Telogen Effluvium Sudden stress relate hairs loss which appears as thinning throughout the whole scalp Telogen Effluvium occurs when sudden or severe stress causes an increase in the shedding of the hair. In Telogen effluvium a sudden or stressful event can cause the hair follicles to prematurely stop growing and enter into a resting phase. The hair will then stay in the resting phase for about 3 months after which time a large amount of hair will be shed. Often the person involved will have recovered from the event before the hair loss occurs.
In most cases the hair loss is temporary and the hair soon recovers. However in some cases the hair loss continues until the underlying cause is fixed. Telogen Effluvium appears to affect more women than men because more of the precipitating event such as childbirth are experienced by women. Temporary hair loss can be caused by: Child Birth, Pregnancy Termination‟s ,Starting or Stopping Birth Control Pills, Dieting Drug Therapy, Severe Emotional Stress
Hair loss after Child Birth It is quite common for some women to experience some hair loss approximately 3 months after childbirth. This hair loss is triggered by the sudden changes in hormone levels.

  • Self Induced Hair Loss

Self Induced Hair loss some damage to the hair is self-inflicted sometimes consciously or unconsciously the two main types of self-induced hair loss are Trichotillomania and Traction Alopecia. Trichotillomania Trichotillomania is self-induced hair loss which results from the continuous pulling or plucking of the hair. It occurs most commonly among young children, adolescents and women and affects twice as many females as males. The hair is often pulled out in distinct patches on the scalp however some individuals also pull out eyebrows and eyelashes. The treatment for Trichotillomania often involves counselling or psychiatric help; however in some cases an antidepressant may be prescribed. Traction Alopecia Traction Alopecia is usually caused by continuous and excessive pulling on the hair due to various types of hairstyling. Ponytails, buns, braiding and cornrows often result in a continuous pulling on the hair. This traction gradually results in hair loss. If this type of traction and hair loss continues for an excessively long period of time then the hair loss may become permanent. Generally however a change in hairstyle that reduces the traction on the hair and hair follicle is all that is required in the treatment of Traction Alopecia.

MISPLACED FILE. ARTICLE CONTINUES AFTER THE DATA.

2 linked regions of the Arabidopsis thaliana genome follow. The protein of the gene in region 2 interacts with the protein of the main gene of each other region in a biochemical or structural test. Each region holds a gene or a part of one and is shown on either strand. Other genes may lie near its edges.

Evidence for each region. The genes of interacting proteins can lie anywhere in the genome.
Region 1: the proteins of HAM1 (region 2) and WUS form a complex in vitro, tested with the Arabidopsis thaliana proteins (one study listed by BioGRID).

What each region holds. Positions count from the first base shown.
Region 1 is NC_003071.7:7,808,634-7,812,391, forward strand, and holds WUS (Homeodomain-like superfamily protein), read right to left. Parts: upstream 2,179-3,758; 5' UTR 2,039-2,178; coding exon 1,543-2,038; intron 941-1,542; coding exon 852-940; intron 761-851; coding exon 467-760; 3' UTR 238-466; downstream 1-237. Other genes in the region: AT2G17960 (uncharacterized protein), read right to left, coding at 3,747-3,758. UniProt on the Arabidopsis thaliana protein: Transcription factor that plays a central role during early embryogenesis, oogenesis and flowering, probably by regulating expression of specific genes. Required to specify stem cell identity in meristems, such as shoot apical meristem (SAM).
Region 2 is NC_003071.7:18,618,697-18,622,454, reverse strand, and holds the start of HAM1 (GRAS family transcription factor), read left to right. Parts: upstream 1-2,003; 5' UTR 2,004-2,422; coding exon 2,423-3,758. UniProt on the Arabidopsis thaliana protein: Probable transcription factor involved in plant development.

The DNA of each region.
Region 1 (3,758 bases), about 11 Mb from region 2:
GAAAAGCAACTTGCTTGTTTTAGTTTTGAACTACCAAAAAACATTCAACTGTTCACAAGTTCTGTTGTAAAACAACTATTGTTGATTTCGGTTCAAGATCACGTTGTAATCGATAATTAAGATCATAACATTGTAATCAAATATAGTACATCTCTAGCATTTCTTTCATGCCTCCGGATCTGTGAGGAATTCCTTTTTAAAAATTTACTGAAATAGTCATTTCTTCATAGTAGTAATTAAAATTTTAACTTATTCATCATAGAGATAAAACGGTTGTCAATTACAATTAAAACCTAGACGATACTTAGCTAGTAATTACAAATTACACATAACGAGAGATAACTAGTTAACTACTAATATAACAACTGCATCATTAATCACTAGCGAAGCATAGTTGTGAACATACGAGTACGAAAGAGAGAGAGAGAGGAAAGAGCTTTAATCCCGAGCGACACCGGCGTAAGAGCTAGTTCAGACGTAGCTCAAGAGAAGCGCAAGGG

• Scarring Alopecia

Lichen Planus Lichen Planus is a rather uncommon skin disease that affects about 1% of the population. Lichen Planus is an inflammatory disease that strikes primarily the skin and mucous membranes. It usually starts as an itchy patch on the front of the wrists and forearms. The sides of the legs and ankles and lower back. In rare cases, when Lichen Planus can affect the scalp and other hairy areas this is called Lichen Planopilaris. It appears on the scalp as raised reddish-purple areas that look like lichen on a rock, or as an area of Alopecia with follicle plugging which usually clears up. Steroid lotions are used to relieve itchiness; ant malarial drugs may reduce inflammation.
Pseudopelade of Brocq Pseudopelade of Brocq is a rare Scarring Alopecia which has no potential for regrowth. It usually affects middle aged people.
Aplasia Cutis Congenita: Aplasia Cutis Congenita is a rare disorder that often results as a small blistered atrophied area usually in the midline of the scalp and present from birth. In most cases the problem heals itself however in larger areas it may be associated with underlying developmental disorders.
Congenital Atrichia : Congenital Atrichia occurs when a baby is born without hair follicles in certain areas. This can be quite common and usually only occurs in a few spots which are easy to cover.

  • Other Types of Hair Loss

Other types of Hair loss this section discusses a few different other types of hair loss that have not been discussed in other sections.
Syphilitic Alopecia Syphilitic Alopecia is usually a manifestation or secondary syphilis. The hair loss that occurs is patchy and often described as moth eaten. Diagnosis is made by either blood test or microscopic examination and penicillin is often used to treat the condition.
Scleroderma : Scleroderma is a disease that causes fibrosis (hardening and tightening) of the skin. The hardening is caused by excessive collagen production, which causes hardening of the skin and when it appears on the scalp interferes with the normal functioning of the hair follicles and growth of the hair. The manifestation of Scleroderma can range from mild localised Scleroderma where just a few patches may appear on the skin or it can be severe and affect the internal organs as well. This type of Scleroderma is known as Systematic Scleroderma. Scleroderma is much more common in women with the onset usually occurring between the ages of 40-60.
Tinea Capitis : Tinea Capitis is another name for ringworm, which appears on the scalp. Tinea Capitis is highly contagious and may spread throughout an entire family, school or kindergarten. It can also be passed from animals to humans as well as between people. The main symptoms or signs of Tinea Capitis is scaling and redness in a round or uneven area of stubbled hair loss. This is where the Tinea is digesting the keratin of the hair. These patches of hair loss slowly expand as the Tinea spreads.